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Celebrating the Life of Late Yoon Han Bong
Date : 2008-12-11     Hit : 4809






On June 26, 2007, Yoon Han Bong, the Last Fugitive involved in the May 18th Gwangju People's Uprising of 1980 and primary contributor to the progressive Korean American grassroots movement, passed away at the age of 58. Yoon is widely recognized by the Korean American movement in the U.S. and the human rights and social justice movement in South Korea as a critical, astute and eloquent political thinker & leader.

Here in Los Angeles and the United States, Yoon challenged and motivated many young Korean Americans to combine their passion and awareness of injustice with practical skills in organizing, education and movement building. He taught young activists to always start with a broad and accurate political analysis if issues at the local, national and international level. We were taught that the Korean American community serves as our home and the crux of our organizing strength, and we must branch off to build meaningful coalitions with other communities in order to fulfill our social justice agenda. By example, we learned that pure & genuine social activism is realized by the integration of our political ideals to how we live our own lives.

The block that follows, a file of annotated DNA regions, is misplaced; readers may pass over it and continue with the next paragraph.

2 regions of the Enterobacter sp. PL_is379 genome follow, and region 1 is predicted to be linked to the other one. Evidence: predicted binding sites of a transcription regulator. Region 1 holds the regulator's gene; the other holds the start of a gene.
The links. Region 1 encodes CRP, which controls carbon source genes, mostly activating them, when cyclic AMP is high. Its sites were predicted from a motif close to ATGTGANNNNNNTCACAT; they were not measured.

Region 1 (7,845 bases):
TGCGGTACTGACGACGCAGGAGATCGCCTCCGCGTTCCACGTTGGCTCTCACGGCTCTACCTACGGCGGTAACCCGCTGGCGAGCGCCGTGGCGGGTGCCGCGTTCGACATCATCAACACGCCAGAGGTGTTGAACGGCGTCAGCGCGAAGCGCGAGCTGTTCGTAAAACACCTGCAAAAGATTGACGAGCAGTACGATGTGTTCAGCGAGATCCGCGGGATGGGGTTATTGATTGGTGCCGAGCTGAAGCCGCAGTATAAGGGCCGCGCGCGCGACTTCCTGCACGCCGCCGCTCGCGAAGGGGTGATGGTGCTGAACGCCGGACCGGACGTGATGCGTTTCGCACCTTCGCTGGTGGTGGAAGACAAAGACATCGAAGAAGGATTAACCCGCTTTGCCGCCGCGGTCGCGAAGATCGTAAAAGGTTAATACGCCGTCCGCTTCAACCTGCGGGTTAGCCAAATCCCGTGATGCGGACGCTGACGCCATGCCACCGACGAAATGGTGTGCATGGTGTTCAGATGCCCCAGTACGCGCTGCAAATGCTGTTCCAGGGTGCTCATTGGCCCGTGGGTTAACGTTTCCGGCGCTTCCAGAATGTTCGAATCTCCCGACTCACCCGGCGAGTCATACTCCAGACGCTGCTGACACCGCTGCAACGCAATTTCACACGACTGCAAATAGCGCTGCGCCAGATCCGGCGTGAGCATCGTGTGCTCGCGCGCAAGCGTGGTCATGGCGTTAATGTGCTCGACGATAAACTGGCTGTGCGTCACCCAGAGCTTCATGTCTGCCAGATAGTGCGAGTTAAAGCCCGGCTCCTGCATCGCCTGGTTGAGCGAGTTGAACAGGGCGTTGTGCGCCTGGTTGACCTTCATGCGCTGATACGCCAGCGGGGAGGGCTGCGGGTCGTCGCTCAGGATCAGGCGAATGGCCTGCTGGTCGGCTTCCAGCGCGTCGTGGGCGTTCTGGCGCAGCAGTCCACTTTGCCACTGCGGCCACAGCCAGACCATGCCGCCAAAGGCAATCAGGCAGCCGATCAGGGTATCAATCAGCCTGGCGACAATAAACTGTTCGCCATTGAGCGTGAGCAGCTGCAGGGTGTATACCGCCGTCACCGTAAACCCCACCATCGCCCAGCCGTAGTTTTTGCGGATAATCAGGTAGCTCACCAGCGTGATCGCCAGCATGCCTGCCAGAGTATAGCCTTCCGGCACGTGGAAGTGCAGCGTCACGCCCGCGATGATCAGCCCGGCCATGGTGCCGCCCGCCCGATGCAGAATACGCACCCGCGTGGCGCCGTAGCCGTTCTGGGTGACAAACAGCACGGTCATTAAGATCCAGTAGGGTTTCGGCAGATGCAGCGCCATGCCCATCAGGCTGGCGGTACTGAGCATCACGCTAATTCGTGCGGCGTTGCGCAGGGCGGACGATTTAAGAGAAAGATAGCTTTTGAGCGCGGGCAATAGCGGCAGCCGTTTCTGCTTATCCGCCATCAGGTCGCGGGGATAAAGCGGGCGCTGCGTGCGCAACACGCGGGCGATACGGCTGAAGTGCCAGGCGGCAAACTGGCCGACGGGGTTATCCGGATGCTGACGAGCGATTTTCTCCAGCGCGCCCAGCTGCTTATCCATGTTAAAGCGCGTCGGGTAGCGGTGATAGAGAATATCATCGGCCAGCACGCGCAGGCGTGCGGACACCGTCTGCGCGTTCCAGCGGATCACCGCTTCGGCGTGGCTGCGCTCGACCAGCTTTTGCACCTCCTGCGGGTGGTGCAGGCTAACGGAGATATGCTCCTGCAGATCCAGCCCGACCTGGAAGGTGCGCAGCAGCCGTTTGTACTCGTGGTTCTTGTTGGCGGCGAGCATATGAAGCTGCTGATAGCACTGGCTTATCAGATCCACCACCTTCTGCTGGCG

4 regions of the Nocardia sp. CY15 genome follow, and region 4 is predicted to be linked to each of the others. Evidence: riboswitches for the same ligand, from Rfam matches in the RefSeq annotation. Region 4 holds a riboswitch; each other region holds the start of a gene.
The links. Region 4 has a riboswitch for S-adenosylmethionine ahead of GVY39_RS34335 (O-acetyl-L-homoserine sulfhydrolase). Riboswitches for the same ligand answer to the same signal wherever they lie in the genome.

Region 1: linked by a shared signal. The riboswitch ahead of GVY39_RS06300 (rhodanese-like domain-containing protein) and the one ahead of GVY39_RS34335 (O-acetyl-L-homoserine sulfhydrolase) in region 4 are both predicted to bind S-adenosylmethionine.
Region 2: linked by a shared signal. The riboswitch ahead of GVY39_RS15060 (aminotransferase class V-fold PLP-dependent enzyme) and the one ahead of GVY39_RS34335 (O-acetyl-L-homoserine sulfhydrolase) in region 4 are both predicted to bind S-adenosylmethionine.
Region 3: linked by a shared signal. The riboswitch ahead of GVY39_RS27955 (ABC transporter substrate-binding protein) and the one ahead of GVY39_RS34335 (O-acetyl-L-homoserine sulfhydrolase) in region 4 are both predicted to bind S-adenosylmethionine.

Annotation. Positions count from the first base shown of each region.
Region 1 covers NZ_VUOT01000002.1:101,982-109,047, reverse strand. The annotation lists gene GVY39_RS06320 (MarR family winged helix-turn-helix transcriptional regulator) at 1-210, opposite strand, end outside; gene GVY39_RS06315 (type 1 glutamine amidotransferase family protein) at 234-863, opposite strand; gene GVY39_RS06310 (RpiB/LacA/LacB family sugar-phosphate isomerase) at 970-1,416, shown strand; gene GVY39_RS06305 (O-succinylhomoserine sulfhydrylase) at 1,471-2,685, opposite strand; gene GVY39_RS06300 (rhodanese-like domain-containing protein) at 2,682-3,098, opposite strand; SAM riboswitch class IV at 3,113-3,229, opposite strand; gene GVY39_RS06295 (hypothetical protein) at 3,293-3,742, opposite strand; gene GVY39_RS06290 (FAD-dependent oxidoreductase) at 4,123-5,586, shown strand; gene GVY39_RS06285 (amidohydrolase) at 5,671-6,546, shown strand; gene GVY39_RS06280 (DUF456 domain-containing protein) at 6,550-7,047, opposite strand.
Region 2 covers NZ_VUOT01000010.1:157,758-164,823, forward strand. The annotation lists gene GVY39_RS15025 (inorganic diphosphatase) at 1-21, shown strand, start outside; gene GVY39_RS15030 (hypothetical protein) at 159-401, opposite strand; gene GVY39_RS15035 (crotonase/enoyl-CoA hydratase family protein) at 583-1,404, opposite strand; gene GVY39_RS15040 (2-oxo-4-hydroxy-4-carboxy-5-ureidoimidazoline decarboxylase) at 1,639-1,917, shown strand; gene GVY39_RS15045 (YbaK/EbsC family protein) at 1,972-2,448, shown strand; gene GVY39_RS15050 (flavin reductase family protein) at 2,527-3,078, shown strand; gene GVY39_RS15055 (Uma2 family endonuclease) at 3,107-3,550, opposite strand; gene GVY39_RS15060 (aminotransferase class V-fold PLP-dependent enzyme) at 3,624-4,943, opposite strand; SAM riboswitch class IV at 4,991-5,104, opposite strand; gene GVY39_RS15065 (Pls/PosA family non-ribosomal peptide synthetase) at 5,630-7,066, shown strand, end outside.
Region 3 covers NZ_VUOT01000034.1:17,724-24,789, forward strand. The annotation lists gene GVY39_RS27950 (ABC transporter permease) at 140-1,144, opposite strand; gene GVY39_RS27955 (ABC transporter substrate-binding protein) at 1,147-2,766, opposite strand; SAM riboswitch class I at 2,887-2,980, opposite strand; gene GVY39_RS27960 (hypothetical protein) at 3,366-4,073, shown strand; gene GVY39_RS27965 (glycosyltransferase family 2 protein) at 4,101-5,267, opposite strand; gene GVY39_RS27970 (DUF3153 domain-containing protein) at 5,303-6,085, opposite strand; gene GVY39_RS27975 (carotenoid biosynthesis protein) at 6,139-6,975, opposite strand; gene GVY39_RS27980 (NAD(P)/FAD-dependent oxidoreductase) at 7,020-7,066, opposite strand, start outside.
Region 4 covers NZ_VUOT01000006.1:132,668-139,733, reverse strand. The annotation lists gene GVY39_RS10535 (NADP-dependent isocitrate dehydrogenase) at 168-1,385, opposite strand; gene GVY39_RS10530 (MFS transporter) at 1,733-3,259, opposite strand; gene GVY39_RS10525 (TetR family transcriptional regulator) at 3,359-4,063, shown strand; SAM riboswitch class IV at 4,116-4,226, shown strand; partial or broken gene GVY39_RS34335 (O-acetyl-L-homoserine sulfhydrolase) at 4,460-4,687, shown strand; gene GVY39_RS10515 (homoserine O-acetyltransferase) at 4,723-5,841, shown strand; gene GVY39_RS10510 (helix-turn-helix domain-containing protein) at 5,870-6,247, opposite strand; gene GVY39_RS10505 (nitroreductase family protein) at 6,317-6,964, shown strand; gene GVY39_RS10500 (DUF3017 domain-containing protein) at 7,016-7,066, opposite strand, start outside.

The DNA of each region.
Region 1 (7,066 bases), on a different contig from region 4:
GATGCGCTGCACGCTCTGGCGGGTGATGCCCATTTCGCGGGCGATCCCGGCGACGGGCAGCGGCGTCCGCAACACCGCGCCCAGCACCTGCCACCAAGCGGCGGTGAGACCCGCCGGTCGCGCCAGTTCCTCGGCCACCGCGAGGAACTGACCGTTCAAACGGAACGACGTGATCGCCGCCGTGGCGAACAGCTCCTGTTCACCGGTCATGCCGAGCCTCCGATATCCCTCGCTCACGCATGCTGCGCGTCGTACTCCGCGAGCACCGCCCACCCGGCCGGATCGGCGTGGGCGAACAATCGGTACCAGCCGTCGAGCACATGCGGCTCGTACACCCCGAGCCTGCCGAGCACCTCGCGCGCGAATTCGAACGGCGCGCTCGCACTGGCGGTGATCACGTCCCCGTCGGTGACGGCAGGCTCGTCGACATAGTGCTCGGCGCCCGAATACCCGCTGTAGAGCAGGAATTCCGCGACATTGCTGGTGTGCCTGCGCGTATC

Sunday, August 19, 2007 at 5pm
Korean Resource Center (900 S. Crenshaw Bl., L.A., CA 90019)


Remembering Yoon Han Bong

Wan-Mo Kang, former president of Young Koreans United of U.S.A. (Translated from Korean)

I first met my sunbaenim, (senior brother) Yoon Han Bong in May of 1983, when I was a foreign graduate student in New York. I met him with a group of students concerned about the path of our homeland. We were urban and full of intellectual pretentiousness; we thought we would meet a guy in a suit, with a refined speech. When he walked in, he did not look what we expected at all... he resembled a handyman idling around Seoul's Union Station, with rugged hands. I thought: this can't be him, right? Is someone else coming behind him? and looked for others. Sometimes I remember that first encounter as if it happened yesterday.

Yoon sunbaenim revolutionized our lives upside down. I remember people saying, He's the living Jesus! or This is our Lenin in Korea! During the next year, we organized local chapters of Young Koreans United in New York, New England, and Philadelphia, and went on organizing. Giving up everything, like a wild horse we worked relentlessly for 10 years with Yoon sunbaenim at our side.